Day of Defeat: Source is every bit the great game its predecessor was, and then some. What immediately caught my attention was the extraordinary detail in the wall textures: you almost feel as if you could reach out and chip off a chunk of plaster on the interior walls. In addition, the weapons have been overhauled and … well, heck, everything has been overhauled!

After choosing a team and deciding which of the six classes of soldier you will be (anything from a close-up badass with a shotgun, to a sniper, to a psychopath with a rocket launcher, and everything in between), it's time to take to the streets. Trust me on this one, gang: accuracy is the keyword here. If you are the type of FPS player who likes to spray a bunch of bullets and hope enough of them hit to take someone out, you will soon be laying in a pool of your own blood here, and for Pete's sake, try to stay somewhere near your squadmates. Unlike Counter-Strike, where a single assassin has a chance using stealth and surprise against multiple enemies, in DoD, the loner is, more often than not, the worm-food.

The main scheme of things has one team of Allied soldiers taking on a team of their Axis counterparts, with the intent of controlling certain key locations around the large, challenging maps. Here is yet another stellar feature of the game: the incredible map design. There is a noticeable lack of "fail-safe points" as I call them, or perches, holes, etc., where a guy can sit and snipe without worrying about enemies sneaking up on him. Most maps in other shooters seem to have at least one of those spots, which, if you can find them, are the ultimate camping zones. This is not the case in DoD, Sparky. Every time I thought I found a good, safe place to lie prone and use my sniper rifle, someone would cap me in the back of the head, execution style.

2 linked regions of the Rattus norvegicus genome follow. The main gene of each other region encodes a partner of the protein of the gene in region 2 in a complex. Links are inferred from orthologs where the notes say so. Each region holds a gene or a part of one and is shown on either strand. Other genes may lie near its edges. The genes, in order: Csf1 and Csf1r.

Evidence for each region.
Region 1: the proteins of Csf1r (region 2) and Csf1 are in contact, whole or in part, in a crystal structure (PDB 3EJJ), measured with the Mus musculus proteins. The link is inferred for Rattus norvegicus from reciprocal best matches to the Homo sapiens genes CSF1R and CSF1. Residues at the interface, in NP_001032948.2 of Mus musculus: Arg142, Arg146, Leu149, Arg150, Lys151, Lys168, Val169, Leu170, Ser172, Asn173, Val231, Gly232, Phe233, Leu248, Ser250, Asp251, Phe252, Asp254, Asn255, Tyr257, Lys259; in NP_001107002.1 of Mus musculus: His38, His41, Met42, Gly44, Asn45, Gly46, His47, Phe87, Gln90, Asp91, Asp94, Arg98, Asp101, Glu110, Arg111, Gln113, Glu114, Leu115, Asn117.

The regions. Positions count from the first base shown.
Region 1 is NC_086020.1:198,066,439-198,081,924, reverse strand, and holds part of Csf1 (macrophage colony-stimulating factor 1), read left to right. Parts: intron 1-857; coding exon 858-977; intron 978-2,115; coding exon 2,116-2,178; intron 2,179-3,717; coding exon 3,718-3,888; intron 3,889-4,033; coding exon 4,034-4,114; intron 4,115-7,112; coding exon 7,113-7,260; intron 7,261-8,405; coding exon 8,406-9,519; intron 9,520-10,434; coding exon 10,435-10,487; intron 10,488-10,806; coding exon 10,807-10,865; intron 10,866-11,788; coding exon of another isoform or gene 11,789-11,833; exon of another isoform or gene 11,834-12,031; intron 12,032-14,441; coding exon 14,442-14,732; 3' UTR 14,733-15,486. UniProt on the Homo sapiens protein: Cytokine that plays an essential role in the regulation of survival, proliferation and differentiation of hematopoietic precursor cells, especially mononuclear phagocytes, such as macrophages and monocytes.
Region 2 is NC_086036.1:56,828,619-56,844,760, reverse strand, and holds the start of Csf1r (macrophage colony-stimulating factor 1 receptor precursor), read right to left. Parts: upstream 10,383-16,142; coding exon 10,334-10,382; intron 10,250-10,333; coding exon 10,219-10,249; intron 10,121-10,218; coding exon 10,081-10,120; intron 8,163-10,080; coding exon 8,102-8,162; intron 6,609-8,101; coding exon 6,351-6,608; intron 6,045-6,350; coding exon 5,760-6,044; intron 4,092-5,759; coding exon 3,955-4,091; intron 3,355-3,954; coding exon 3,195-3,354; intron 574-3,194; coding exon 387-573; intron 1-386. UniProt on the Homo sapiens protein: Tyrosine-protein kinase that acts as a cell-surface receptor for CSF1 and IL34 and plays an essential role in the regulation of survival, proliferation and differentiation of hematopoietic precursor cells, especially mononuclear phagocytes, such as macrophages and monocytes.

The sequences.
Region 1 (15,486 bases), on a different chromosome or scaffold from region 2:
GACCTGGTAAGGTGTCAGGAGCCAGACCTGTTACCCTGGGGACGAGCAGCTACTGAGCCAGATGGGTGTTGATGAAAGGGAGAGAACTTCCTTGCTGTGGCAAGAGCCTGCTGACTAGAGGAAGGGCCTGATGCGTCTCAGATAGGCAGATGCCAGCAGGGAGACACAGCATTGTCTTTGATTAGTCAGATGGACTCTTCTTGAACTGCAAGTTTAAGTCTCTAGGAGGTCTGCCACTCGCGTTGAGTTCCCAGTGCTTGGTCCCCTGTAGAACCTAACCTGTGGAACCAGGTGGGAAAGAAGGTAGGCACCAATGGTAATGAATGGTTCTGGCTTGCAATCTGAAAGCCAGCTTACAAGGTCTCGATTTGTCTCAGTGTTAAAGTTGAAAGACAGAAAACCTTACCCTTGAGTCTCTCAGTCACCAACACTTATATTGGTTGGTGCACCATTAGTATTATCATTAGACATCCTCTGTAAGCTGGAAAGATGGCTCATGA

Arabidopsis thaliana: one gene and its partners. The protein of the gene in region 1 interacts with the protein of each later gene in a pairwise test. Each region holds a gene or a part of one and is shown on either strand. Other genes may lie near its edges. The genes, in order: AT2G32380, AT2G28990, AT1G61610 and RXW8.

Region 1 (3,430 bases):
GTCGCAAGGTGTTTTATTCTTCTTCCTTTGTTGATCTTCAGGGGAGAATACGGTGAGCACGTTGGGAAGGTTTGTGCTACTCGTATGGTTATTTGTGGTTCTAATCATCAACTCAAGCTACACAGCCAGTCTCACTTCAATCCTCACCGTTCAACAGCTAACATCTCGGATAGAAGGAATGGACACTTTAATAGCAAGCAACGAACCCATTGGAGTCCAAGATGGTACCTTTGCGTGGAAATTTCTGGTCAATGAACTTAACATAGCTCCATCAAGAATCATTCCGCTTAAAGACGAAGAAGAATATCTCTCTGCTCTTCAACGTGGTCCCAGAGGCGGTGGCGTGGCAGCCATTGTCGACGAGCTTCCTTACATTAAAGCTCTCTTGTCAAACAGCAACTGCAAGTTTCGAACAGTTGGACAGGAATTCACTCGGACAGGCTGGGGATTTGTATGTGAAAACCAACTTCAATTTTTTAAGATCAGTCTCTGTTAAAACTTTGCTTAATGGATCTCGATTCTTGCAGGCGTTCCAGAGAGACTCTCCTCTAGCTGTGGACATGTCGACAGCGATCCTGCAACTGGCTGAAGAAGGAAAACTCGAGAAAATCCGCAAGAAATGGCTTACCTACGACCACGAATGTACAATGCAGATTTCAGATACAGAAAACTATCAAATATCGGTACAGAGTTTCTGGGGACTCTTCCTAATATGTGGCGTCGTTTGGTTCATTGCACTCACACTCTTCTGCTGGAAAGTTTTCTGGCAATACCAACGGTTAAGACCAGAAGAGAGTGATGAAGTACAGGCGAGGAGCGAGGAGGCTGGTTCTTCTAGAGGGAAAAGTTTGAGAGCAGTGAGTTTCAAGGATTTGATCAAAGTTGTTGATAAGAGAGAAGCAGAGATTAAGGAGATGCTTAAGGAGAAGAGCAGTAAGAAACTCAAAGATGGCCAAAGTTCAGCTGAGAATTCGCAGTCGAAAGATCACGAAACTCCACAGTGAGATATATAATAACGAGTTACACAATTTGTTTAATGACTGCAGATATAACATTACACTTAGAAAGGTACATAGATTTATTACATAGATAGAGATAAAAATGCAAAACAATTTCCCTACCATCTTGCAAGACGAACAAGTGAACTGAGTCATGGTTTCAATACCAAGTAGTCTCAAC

Previous players will immediately feel at home, but n00bs won't have too much of a problem finding their way about. Unlike Counter-Strike, DoD: S utilizes an on-screen radar, which shows you the layout in your immediate area, as well as informing you of your objective points and the whereabouts of your teammates. All of the standard maps contain a multitude of buildings, most of which have free-roaming interiors! You generally learn this the hard way while you are running down a street and are suddenly head-shot by some s.o.b. camping behind a doorway. In the map named "Flash," there are a number of great interior positions, replete with sandbags in the windows where you can steady your weapon for a more precise shot. Again, precision rules the day. There are already a handful of new, player-created maps available on the 'net if you look hard enough, so rest assured, this game won't get old anytime soon.